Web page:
Do you want to know how McCain beats Hillary in November? In short, the same way George Bush beat Al Gore (minus the Supreme Court coup). As Rolling Stone explained in 2001 :
Last year, a review conducted by two nonpartisan groups, Project for Excellence in Journalism and the Pew Research Center, found that a stunning seventy-six percent of the Gore campaign coverage in early 2000 centered around two negative themes: that he lies and exaggerates, and that he's tarred by scandal. "We call it the metanarrative," says Tom Rosenstiel, director of Project for Excellence in Journalism. "Journalists are looking for a story line, a narrative device, that plays out over weeks and months, and there's nothing wrong with that. The problem is if they let the narrative overwhelm the facts, then it becomes a distorting lens. It can lead journalists to ignore and mischaracterize facts as they try to fit them into the story."
For those whose memories of Bush are cloudy pre-9/11 or forget how much the press despised Al Gore prior to his public resurrection as a party elder and environmental evangelist, Google the words "invented the internet" to get an idea of how the zombie lies of media narratives refuse to die. All it takes is a few quotes out of context and a few dashes of hyperbole to turn someone into a "serial fibber" with a "Pinocchio problem".
It's pretty clear that this is the same sort of tactic that would be used to defeat Hillary Clinton in the fall if she were to become the Democratic nominee. Over the past week, she's been contradicted on a number of claims that she uses to bolster her "experience" over her rival. The first being her Ohio primary-motivated insistence that she opposed NAFTA, which Jake Tapper has been debunking at length :
I have now talked to three former Clinton Administration officials whom I trust who tell me that then-First Lady Hillary Clinton opposed the idea of introducing NAFTA before health care, but expressed no reservations in public or private about the substance of NAFTA.
Yet the Clinton campaign continues to propagate this myth that she fought NAFTA tooth and nail because she opposed the substance of the bill.The campaign claims over and over that she did not support NAFTA. That may be emotionally and intellectually true -- but actions speak louder than misgivings.
For the Clinton campaign, we're not supposed to pay attention to what she did (which, according to her recently released schedules, included a handful of pro-NAFTA meetings) but what she said about NAFTA (but only privately, at least, until it was politically convenient).
The even bigger, and more embarrassing, fib is Clinton's fictional account of her dangerous flight into Tuzla, Boznia which is becoming her campaign-killing YouTube moment. (via nitpicker)
Clinton's foreign policy credentials have also been questioned recently in regards to her role (or lack therof) in the Northern Ireland peace process :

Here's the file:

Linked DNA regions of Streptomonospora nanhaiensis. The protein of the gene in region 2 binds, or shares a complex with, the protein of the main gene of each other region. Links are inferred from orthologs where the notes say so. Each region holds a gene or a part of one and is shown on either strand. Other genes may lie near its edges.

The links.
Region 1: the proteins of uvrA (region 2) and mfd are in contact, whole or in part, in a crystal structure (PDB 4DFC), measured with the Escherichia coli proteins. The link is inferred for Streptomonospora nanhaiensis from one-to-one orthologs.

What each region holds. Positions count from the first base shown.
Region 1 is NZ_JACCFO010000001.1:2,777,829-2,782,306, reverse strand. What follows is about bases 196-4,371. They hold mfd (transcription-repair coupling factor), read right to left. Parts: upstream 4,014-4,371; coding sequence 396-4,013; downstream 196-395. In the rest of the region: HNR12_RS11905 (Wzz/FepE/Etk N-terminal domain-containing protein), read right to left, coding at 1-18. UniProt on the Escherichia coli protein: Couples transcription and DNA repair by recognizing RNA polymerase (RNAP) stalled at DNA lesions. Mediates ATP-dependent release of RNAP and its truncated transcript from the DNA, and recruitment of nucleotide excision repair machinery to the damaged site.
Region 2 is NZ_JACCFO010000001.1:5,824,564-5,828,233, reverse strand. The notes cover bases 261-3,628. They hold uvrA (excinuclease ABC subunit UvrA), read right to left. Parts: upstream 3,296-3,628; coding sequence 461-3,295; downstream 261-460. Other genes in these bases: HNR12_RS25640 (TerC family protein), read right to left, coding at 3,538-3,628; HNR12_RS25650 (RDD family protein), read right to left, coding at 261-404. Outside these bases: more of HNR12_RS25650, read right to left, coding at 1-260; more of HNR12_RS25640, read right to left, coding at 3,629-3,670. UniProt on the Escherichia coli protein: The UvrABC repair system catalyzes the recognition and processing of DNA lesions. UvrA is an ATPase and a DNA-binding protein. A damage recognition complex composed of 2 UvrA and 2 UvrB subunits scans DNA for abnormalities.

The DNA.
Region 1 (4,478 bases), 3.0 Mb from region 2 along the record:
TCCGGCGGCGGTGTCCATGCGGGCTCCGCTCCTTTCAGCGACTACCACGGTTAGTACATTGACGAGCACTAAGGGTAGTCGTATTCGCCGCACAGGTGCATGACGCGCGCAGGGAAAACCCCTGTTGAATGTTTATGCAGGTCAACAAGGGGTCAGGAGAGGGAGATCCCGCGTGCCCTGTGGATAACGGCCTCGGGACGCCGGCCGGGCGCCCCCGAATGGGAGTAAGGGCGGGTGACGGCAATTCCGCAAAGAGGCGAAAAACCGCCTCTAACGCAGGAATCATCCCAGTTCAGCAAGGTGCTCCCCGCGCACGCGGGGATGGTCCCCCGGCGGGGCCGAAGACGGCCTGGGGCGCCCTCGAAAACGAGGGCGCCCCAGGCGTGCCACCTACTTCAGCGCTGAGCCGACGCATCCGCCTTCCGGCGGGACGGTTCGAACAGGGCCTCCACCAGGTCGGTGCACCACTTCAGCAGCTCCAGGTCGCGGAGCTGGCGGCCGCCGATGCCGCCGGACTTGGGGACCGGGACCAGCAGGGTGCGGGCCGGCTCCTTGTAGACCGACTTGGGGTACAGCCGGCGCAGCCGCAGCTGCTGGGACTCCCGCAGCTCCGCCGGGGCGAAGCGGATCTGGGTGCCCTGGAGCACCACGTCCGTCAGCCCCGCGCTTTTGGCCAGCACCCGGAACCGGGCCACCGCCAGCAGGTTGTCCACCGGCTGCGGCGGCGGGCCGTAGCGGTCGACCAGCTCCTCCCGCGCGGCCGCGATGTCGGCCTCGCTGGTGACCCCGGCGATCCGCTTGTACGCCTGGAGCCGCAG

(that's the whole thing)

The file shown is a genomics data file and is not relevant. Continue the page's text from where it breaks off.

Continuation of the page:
Mrs Clinton's version of events has been challenged by Peter King, an Ulster Unionist Party negotiator at the Good Friday talks in 1998, who said: "Hillary Clinton was totally invisible at the actual negotiations.
"As far as I am concerned, Mrs Clinton was as relevant to peace in Northern Ireland as Tony Blair's wife or the ex-wife of Bertie Ahern [the Irish prime minister]."
Lord Trimble of Lisnagarvey, who shared the Nobel Peace Prize with John Hume of the nationalist Social Democratic and Labour Party in 1998, told The Daily Telegraph last week that Mrs Clinton's claims were a "wee bit silly".
This month, Terry McAuliffe, Mrs Clinton's campaign chairman, told CNN: "We would not have peace today had it not for Hillary's hard work in Northern Ireland."
Both Unionist and Nationalist negotiators told this newspaper that while Mrs Clinton's work with women's groups was positive her overall role was peripheral and she played no part in the gruelling negotiations that took years.
These incidents taken individually wouldn't necessarily be enough to derail a campaign, but how they play into the "metanarrative" speaks volumes about how her campaign might fare in the fall. For Gore in 2000, mentioning "Love Canal" and "invented the internet" were all it took to remind voters of the media storyline that Gore was a serial exaggerator. In the months between now and the general election, it's hard to imagine that the same wouldn't happen to Hillary Clinton, with scattered references to "Northern Ireland", "NAFTA", and "Tuzla" making their way into unrelated campaign coverage and subtly undermining her campaign.
This honesty gap that separates Clinton from her two opponents will ultimately end her campaign, either in the primary or general elections. Whether or not any subsequent claims about Clinton are valid would be irrelevant (as Gore could attest) as long as they play into the preconceived notions that people have about the candidate. With a public that already distrusts her, getting frequently caught misspeaking (to use the Clinton campaign's preferred euphemism) only reinforces the media narrative that Hillary Clinton is a liar who will say anything it takes to become president.